I recently had a great opportunity to participate in a panel conversation analysing the impact of President Obama’s recent visit to Kenya and Ethiopia for a show on National Public Radio. The actual show starts at about minute 8.
Among some of the tough topics we discussed were the democratic struggle in Ethiopia as well as the state of Gay Rights in Africa and Kenya specifically. I think I left the host a bit out of breath at the end there :) Take a listen.
On the whole I believe President Obama’s visit will continue to have great impact, certainly in Kenya. At minimum, his focus on empowering women and girls, and securing rights for all citizens, regardless of their sexual orientation, is wind at the backs of human rights activists who are advocating for social progress. His speech and its reception by the Kenyan people was electrifying.
After making the decision to leave Akili Dada I had to decide whether to return to my tenure-track faculty position at the University of San Francisco, or to stay on the African continent and chart a new path.
I chose the later and was honoured to be selected, out of a pool of amazing women candidates, to serve as Director of African Women in Agricultural Research and Development (AWARD).
Hosted by the World Agroforestry Centre and a part of the CGIAR community, AWARD is a career-development program that equips top women agricultural scientists across sub-Saharan Africa to accelerate agricultural gains by strengthening their research and leadership skills, through tailored fellowships. AWARD is a catalyst for innovations with high potential to contribute to the prosperity and well-being of African smallholder farmers, most of whom are women.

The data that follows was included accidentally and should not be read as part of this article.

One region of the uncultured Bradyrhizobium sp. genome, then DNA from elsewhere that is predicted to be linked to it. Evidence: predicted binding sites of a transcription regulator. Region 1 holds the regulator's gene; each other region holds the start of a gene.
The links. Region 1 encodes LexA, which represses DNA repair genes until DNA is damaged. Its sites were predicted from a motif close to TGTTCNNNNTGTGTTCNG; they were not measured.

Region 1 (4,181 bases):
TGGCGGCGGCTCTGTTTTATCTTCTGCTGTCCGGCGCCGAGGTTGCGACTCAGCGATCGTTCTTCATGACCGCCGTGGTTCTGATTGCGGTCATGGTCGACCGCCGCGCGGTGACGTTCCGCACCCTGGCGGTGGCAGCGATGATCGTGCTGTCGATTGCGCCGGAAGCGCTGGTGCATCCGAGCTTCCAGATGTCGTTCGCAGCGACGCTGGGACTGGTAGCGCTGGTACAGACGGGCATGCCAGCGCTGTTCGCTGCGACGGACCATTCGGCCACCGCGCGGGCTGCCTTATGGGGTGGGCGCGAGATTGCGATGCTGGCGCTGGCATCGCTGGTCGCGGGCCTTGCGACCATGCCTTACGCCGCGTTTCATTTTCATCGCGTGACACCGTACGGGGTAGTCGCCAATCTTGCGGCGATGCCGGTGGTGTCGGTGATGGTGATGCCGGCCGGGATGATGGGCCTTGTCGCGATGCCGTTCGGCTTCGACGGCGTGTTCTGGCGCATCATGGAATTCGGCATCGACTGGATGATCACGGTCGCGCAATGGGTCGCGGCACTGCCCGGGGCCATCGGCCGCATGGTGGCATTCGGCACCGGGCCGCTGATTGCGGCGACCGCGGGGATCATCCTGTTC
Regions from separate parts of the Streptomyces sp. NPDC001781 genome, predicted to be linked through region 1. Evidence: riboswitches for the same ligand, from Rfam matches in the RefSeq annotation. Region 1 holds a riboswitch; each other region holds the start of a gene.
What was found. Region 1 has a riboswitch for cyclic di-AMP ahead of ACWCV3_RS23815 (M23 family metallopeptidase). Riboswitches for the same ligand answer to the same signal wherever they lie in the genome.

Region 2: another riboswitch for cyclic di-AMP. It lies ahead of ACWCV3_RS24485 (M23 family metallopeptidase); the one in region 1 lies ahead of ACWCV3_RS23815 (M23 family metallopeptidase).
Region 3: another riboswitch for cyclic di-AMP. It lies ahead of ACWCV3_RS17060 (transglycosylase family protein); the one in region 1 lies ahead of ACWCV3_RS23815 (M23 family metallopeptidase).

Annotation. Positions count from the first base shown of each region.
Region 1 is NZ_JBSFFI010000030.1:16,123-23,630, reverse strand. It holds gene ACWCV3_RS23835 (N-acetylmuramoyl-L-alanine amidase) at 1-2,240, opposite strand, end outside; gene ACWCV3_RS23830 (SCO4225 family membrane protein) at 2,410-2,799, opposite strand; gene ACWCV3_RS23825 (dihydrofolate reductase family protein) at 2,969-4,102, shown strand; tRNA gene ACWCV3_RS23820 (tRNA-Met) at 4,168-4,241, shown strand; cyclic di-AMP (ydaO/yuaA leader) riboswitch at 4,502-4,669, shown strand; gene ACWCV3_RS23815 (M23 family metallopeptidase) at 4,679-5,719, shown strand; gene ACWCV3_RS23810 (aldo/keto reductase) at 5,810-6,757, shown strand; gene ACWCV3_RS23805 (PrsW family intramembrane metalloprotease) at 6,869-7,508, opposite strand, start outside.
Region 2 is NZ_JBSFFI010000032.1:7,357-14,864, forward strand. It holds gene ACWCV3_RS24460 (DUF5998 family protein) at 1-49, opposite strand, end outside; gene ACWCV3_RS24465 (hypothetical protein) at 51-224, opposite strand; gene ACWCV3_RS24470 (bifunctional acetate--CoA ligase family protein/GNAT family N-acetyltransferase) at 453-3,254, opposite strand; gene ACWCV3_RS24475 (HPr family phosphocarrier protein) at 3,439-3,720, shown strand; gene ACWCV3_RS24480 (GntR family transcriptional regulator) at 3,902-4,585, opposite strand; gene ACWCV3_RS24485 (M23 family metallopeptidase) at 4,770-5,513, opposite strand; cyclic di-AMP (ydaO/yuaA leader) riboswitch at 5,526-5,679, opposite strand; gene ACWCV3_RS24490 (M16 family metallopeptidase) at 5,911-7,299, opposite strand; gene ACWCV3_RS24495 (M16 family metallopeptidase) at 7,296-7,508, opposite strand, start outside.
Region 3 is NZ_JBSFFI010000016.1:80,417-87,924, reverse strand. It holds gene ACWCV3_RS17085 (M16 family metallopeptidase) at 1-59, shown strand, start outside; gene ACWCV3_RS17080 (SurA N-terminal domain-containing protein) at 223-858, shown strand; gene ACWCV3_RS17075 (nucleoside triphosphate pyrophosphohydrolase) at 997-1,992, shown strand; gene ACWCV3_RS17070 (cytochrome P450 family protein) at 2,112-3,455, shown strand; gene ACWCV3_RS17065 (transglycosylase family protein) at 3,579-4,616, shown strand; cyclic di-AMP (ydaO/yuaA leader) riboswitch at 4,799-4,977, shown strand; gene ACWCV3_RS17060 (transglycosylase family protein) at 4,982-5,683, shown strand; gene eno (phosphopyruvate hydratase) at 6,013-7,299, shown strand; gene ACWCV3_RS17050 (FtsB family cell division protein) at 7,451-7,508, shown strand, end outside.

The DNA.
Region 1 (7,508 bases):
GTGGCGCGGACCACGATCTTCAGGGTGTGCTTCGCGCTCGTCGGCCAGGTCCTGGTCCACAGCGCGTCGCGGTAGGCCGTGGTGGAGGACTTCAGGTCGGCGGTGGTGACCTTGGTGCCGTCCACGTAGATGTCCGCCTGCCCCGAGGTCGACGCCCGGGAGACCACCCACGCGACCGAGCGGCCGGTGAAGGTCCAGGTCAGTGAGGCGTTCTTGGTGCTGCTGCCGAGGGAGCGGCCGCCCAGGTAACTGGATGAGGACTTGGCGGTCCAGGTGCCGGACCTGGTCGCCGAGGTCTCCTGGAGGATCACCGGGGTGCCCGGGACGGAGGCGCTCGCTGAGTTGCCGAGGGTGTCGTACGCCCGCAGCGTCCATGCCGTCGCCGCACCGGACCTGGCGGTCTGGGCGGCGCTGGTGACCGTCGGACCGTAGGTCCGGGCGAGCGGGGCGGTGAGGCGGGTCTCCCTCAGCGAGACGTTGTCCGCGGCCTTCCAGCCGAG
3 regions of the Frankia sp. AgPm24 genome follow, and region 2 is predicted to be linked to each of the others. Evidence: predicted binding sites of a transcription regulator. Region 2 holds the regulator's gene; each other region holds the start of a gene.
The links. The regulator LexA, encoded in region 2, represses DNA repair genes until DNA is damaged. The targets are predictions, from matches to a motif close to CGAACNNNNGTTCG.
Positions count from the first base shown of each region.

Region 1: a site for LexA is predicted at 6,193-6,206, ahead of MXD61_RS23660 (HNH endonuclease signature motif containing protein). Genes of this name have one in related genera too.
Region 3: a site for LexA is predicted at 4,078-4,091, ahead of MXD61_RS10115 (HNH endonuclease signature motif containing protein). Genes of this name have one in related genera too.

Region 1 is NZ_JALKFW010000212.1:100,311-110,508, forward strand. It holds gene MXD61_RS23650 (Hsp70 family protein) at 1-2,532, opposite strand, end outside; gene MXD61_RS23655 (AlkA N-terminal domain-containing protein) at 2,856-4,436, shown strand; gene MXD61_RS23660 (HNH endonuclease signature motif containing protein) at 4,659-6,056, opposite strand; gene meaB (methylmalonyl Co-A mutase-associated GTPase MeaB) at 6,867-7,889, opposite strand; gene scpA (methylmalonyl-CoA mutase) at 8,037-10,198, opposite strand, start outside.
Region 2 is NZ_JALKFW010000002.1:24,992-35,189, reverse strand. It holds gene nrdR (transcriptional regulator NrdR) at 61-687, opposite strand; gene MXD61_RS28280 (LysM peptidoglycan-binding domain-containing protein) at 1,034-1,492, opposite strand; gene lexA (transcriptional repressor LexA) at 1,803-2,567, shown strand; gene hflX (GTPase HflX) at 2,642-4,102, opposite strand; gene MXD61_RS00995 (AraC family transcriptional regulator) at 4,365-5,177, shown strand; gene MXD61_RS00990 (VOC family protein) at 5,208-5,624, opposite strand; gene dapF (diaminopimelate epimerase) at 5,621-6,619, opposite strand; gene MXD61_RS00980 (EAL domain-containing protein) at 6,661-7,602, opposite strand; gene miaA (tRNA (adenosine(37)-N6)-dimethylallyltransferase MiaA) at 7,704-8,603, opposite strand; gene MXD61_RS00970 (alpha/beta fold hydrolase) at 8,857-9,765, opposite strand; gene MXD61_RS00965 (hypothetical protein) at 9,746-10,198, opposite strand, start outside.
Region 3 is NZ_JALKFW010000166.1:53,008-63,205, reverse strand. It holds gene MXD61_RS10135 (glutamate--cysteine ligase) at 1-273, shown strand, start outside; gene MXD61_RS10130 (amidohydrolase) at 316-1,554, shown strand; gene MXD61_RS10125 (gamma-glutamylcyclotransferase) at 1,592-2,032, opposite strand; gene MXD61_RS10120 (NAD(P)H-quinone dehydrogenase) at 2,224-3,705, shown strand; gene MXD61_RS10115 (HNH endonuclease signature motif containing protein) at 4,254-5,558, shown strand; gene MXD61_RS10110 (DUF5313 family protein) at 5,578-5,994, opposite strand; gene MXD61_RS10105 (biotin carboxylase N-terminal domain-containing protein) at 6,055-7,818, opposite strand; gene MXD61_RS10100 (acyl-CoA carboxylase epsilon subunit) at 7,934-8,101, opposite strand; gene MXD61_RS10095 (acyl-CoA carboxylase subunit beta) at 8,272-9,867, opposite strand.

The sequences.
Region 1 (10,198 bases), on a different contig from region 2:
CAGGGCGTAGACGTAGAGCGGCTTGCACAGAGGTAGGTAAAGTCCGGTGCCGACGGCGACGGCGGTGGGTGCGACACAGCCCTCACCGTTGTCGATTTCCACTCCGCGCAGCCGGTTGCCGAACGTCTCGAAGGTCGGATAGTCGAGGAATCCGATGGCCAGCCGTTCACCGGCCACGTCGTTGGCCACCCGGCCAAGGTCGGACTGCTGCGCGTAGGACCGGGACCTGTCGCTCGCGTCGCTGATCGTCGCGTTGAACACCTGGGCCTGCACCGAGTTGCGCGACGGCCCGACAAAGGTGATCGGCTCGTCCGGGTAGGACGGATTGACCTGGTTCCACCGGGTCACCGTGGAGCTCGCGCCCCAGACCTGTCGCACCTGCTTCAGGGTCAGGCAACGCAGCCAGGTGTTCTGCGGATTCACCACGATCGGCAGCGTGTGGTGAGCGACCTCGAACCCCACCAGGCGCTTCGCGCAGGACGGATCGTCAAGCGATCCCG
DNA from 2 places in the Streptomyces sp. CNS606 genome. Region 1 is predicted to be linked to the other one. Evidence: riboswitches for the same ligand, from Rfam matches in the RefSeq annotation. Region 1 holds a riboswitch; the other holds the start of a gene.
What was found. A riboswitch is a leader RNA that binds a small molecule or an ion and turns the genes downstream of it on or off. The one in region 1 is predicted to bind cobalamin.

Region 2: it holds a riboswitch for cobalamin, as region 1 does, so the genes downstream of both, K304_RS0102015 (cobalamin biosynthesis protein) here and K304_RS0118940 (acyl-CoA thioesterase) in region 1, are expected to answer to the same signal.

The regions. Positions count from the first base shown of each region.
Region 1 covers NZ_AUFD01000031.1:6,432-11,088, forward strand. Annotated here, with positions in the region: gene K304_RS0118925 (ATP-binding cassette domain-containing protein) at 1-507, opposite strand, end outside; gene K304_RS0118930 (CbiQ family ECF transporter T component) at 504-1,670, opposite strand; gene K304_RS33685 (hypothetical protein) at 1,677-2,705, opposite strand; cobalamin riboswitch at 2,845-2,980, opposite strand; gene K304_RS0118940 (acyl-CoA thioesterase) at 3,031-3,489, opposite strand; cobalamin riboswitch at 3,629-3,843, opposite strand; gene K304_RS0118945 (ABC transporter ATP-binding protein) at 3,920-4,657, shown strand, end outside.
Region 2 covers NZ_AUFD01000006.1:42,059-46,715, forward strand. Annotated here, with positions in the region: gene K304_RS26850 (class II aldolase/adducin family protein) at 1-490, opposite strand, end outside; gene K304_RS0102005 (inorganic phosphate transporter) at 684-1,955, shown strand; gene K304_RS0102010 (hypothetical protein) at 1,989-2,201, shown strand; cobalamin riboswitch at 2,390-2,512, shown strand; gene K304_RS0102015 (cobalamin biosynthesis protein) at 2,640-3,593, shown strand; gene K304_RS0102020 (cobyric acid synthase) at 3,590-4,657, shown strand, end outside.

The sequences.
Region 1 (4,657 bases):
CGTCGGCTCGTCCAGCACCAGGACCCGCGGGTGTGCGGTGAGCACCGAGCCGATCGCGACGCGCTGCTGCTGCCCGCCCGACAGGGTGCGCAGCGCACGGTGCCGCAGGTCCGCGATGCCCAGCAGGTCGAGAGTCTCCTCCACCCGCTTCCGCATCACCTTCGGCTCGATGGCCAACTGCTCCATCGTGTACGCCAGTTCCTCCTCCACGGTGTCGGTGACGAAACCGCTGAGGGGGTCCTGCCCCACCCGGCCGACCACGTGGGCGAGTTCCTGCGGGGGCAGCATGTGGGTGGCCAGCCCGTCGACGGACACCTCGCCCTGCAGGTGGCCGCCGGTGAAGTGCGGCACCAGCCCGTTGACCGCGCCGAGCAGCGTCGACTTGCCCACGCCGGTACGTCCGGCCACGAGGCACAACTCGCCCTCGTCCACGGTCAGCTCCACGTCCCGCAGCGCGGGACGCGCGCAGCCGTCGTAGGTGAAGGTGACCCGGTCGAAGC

AWARD’s mission so closely aligns with my vision on the need for continent-wide gender transformation in driving Africa’s prosperity. I also believe that Agricultural transformation is absolutely fundamental to ending poverty in Africa. AWARD combines these two passions beautifully.
NAIROBI, KENYA — African Women in Agricultural Research and Development (AWARD) today announced the appointment of Dr. Wanjiru Kamau-Rutenberg as the program’s new director.
AWARD is a career-development program that equips top women agricultural scientists across sub-Saharan Africa to accelerate agricultural gains by strengthening their research and leadership skills, through tailored fellowships. To date, 325 scientists have benefited from the successful program and are better equipped and empowered to develop agricultural innovations contributing to the prosperity and well-being of African smallholder farmers.
Dr. Idah Sithole-Niang, Chair of AWARD’s Steering Committee and Professor of Molecular Biology and Virology at the University of Zimbabwe, congratulated Kamau-Rutenberg and noted that AWARD is now well positioned to further advance its mission.